mental health


Asylum Hopping

Posted by Cha

I'm slightly ashamed to admit to how much I enjoy games featuring mental asylums (and similar locations). I suppose it goes with the territory when you appreciate dark themes, uncertain layers of reality, and an ominous atmosphere.

Pervasive ideas about mentally ill meaning creepy, dangerous, subhuman and so on... those aren't so cool. I know I'm treading through problematic territory on this one. I suppose I find creepiness here which has more to do with how patients are treated than the patients themselves.

Barbaric treatments for mental conditions are some of my top nightmarish-fears, with the additional frightening element that 'barbaric' doesn't always mean 'in the past'. Not having asylums anymore doesn't mean everything's rosy. So, I disturb myself by playing around in virtual asylums, then worry about the treatment of (and respect for) people with mental illnesses in the real word.


Heavy Moments

Posted by Cha

Heavy Rain is like a painting best viewed from a distance. I could run with the emotions of the moment, as though it all made perfect sense. Once you analyse the details it's clearly full of holes and falls apart.

I will certainly stand up for Heavy Rain's potential and vision. But there is something more than just that. I'm an easy target emotionally, but it wasn't just sensitive people like me who were affected. I watched friends trying desperately to overcome a stressful situation. They were caught up in the moment just as strongly as I was. There's a power to that, however easy it may be to pick on the game's flaws.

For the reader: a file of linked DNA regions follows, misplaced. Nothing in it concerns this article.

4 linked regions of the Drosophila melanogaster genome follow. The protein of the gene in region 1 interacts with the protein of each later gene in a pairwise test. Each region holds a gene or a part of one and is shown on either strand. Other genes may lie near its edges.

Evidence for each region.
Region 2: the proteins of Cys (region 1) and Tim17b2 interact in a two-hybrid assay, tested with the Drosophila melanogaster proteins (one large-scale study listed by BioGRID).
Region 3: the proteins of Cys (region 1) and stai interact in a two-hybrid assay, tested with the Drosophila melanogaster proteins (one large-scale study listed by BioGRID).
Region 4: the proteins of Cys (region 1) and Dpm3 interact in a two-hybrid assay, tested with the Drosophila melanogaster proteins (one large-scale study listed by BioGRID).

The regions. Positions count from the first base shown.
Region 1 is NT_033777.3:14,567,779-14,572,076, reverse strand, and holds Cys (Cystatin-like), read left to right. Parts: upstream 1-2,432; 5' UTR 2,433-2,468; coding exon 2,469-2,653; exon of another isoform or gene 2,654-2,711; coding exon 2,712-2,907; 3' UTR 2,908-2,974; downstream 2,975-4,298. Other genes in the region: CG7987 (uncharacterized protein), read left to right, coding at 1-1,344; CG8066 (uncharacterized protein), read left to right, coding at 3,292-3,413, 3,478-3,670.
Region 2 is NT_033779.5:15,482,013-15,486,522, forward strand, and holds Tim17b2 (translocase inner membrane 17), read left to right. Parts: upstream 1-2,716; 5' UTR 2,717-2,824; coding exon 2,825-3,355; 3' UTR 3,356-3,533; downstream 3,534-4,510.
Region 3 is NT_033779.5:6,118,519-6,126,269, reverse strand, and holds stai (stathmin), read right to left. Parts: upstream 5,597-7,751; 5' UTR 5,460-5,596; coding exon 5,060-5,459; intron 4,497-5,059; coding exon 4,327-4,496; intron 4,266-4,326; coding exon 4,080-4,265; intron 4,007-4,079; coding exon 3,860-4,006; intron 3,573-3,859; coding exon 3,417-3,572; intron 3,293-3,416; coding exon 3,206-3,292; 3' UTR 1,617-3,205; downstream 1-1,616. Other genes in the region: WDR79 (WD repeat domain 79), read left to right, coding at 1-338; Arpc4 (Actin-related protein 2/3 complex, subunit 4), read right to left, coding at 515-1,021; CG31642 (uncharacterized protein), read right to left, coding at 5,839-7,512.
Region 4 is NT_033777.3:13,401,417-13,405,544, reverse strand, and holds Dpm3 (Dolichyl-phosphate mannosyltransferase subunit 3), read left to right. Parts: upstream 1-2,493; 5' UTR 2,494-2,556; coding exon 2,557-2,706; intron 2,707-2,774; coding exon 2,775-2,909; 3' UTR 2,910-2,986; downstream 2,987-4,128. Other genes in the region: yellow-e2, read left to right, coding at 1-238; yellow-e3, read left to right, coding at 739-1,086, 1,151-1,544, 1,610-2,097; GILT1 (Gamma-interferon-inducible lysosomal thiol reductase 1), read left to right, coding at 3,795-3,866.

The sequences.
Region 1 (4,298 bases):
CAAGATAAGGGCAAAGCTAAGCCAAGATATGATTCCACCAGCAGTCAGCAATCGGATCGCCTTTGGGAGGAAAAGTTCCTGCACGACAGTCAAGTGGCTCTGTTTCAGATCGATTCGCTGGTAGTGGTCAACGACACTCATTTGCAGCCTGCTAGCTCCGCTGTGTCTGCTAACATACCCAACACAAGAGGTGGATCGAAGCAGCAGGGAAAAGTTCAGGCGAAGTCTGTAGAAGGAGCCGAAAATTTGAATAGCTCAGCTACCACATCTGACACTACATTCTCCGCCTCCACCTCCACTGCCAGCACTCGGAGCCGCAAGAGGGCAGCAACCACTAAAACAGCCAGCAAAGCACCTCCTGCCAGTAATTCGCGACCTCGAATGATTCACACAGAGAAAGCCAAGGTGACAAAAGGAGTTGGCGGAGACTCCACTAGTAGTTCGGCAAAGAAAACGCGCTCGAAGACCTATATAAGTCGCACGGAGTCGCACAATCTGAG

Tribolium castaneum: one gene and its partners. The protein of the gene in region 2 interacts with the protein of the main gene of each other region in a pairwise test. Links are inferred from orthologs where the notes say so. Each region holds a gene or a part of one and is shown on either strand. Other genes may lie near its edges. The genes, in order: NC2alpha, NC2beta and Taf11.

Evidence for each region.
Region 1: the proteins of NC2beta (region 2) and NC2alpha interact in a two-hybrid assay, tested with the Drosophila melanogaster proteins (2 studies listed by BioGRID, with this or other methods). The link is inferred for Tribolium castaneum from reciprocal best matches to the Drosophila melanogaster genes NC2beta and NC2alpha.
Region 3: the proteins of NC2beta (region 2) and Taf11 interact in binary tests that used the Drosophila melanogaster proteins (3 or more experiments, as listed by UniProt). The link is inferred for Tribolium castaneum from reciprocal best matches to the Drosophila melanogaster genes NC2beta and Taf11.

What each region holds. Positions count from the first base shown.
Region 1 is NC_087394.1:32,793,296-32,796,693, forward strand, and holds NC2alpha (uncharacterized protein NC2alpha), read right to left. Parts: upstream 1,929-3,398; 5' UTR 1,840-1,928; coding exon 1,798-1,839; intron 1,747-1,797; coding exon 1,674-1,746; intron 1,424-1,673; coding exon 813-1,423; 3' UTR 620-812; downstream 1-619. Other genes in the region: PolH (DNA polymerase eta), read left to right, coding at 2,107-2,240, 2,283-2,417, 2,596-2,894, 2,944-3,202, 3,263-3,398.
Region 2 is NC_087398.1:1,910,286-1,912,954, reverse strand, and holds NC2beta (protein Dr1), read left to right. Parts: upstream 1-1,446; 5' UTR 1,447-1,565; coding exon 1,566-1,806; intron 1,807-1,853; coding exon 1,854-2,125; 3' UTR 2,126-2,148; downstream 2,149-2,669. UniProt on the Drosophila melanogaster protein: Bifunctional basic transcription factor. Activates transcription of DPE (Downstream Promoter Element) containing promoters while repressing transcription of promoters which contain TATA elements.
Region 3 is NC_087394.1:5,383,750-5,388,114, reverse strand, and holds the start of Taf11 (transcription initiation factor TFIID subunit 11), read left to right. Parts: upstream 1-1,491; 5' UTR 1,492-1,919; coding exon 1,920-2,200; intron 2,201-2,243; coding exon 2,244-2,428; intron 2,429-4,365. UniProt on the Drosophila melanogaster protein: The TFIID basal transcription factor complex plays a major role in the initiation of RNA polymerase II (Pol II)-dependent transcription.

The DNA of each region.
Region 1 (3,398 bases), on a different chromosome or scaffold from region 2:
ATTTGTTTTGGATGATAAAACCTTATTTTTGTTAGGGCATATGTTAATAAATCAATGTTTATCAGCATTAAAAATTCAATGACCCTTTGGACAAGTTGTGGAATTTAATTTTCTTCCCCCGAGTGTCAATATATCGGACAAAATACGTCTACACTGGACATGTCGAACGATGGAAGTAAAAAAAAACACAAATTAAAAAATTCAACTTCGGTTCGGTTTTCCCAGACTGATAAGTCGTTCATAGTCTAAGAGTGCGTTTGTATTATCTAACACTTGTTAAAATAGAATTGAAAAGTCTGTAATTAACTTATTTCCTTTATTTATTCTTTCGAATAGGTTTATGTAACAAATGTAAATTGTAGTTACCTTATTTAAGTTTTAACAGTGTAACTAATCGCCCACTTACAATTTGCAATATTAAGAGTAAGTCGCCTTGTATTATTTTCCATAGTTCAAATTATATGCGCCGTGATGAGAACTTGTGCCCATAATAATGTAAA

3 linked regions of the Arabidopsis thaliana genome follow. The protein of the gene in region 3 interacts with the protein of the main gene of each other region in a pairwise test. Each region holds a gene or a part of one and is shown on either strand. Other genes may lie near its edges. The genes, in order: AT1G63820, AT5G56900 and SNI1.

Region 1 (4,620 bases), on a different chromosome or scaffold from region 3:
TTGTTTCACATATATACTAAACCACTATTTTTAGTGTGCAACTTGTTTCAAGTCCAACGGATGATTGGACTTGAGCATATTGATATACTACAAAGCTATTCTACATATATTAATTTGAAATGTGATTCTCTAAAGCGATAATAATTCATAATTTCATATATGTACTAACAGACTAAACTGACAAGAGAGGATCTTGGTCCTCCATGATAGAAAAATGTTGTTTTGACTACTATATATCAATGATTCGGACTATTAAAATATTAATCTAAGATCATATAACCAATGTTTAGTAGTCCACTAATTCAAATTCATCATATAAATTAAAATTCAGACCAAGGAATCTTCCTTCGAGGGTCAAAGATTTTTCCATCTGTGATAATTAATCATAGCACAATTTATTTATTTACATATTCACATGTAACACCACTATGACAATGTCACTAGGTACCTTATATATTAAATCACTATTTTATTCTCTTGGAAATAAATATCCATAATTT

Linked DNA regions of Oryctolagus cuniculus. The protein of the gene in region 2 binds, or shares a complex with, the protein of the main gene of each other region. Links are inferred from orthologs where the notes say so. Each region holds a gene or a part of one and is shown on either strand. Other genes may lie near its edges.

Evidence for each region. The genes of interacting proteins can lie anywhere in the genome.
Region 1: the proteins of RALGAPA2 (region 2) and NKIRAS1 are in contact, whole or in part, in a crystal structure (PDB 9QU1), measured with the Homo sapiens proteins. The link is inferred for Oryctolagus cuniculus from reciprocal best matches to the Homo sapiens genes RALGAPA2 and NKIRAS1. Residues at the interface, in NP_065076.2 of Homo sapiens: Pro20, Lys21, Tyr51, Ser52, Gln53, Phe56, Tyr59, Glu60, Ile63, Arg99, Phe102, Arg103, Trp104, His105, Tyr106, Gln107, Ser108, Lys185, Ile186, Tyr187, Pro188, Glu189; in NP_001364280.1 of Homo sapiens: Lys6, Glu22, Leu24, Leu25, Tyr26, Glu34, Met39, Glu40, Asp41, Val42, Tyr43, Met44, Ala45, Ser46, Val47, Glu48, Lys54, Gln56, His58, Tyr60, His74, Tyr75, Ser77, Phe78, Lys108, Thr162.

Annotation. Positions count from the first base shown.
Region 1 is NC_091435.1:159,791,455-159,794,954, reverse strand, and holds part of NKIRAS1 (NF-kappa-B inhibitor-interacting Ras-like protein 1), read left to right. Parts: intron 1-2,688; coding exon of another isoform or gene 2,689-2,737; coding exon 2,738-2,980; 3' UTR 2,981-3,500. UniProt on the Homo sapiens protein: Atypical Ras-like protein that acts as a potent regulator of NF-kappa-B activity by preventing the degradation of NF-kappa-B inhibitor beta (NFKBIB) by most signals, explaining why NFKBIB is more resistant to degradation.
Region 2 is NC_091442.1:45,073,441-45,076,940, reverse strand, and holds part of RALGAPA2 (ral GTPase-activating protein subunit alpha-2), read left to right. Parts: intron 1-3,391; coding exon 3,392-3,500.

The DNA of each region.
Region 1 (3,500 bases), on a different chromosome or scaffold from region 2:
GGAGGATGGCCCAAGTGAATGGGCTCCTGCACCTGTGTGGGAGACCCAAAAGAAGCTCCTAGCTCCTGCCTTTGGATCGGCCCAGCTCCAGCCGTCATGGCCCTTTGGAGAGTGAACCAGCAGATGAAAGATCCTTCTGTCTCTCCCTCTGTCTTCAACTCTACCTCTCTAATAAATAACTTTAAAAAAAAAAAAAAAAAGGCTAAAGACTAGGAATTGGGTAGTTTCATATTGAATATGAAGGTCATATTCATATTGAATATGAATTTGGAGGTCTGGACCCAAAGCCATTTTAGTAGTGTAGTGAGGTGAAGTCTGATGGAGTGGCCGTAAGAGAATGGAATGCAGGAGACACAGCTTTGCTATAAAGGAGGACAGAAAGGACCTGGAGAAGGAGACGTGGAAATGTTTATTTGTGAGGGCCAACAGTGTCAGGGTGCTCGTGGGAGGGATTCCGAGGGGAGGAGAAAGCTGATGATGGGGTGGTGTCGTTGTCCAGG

There are many flaws I can't defend, and wouldn't try. But something I believe helped my Heavy Rain experience immensely was not interpreting everything literally. It's (mostly) a real world setting, yes, but I find it's more concerned with painting an emotional picture than a logical one.


A Puzzle of Thoughts

Posted by Cha

I was recently thinking about Phantasmagoria: a puzzle of flesh. Which I played in High School, so it's stretching the memory a bit. It isn't a game I'd ever recommend, by the way, but there were some aspects of it I found interesting. It is a far more mental story than the first Phantasmagoria game. And it was brave enough to explore abuse, mental illness and its treatment, bisexuality, and S&M. I had some admiration for a game attempting so many difficult themes, though ultimately it really disappoints.

If you don't want spoilers for a old, not terribly good adventure game then stop reading now.

At the time, I didn't understand the ending. After exploring a relatively serious real-world setting, we suddenly find ourselves in a brightly-coloured, alien landscape. I assumed this was part of the main character's hallucinations, which had been getting worse throughout the game. But it was still very jarring.